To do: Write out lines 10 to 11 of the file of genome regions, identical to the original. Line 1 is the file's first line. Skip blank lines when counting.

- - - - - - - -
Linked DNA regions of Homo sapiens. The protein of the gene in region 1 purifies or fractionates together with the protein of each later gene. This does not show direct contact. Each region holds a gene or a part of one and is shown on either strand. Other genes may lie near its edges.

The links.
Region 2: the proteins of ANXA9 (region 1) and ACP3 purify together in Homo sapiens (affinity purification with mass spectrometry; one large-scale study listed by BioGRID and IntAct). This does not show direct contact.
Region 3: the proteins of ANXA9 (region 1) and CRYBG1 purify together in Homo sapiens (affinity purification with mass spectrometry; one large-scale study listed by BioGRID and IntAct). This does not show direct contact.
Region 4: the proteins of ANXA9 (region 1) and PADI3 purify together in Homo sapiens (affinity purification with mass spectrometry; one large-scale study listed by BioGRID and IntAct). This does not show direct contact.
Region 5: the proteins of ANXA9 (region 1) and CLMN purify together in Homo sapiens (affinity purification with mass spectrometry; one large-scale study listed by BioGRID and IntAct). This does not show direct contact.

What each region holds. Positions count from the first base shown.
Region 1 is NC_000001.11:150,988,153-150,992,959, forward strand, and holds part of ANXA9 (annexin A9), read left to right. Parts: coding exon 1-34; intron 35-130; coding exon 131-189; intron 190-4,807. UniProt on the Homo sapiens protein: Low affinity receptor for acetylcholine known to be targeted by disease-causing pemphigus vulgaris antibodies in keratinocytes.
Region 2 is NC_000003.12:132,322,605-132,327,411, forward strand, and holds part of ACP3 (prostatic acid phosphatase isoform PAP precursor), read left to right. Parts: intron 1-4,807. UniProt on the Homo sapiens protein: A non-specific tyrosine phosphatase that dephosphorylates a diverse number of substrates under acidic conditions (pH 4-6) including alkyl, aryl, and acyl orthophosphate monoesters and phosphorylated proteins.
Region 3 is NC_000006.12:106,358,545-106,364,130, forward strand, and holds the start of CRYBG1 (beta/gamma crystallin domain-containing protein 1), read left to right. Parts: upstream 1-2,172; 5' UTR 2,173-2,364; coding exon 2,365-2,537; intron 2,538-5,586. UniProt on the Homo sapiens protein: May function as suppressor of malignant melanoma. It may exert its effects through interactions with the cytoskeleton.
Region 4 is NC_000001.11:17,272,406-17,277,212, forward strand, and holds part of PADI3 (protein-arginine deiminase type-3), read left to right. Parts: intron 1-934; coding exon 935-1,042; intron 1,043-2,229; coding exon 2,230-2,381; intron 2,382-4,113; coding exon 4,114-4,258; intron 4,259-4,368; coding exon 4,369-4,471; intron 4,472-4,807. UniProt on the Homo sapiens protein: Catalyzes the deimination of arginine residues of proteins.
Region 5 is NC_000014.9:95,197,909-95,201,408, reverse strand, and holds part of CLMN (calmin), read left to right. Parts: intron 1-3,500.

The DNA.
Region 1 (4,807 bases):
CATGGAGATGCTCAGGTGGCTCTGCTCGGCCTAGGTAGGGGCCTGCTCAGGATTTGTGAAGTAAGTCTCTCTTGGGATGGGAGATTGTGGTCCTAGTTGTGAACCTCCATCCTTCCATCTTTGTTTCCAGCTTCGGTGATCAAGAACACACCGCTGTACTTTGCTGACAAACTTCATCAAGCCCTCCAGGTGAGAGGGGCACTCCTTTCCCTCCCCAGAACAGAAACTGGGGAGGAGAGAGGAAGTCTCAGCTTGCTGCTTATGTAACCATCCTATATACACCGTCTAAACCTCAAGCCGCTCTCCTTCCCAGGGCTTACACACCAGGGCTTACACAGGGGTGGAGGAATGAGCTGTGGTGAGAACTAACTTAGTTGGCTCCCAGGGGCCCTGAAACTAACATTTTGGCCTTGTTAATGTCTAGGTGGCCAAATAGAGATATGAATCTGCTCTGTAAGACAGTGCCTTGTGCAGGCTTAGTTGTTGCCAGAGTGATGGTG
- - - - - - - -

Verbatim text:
Region 3 is NC_000006.12:106,358,545-106,364,130, forward strand, and holds the start of CRYBG1 (beta/gamma crystallin domain-containing protein 1), read left to right. Parts: upstream 1-2,172; 5' UTR 2,173-2,364; coding exon 2,365-2,537; intron 2,538-5,586. UniProt on the Homo sapiens protein: May function as suppressor of malignant melanoma. It may exert its effects through interactions with the cytoskeleton.
Region 4 is NC_000001.11:17,272,406-17,277,212, forward strand, and holds part of PADI3 (protein-arginine deiminase type-3), read left to right. Parts: intron 1-934; coding exon 935-1,042; intron 1,043-2,229; coding exon 2,230-2,381; intron 2,382-4,113; coding exon 4,114-4,258; intron 4,259-4,368; coding exon 4,369-4,471; intron 4,472-4,807. UniProt on the Homo sapiens protein: Catalyzes the deimination of arginine residues of proteins.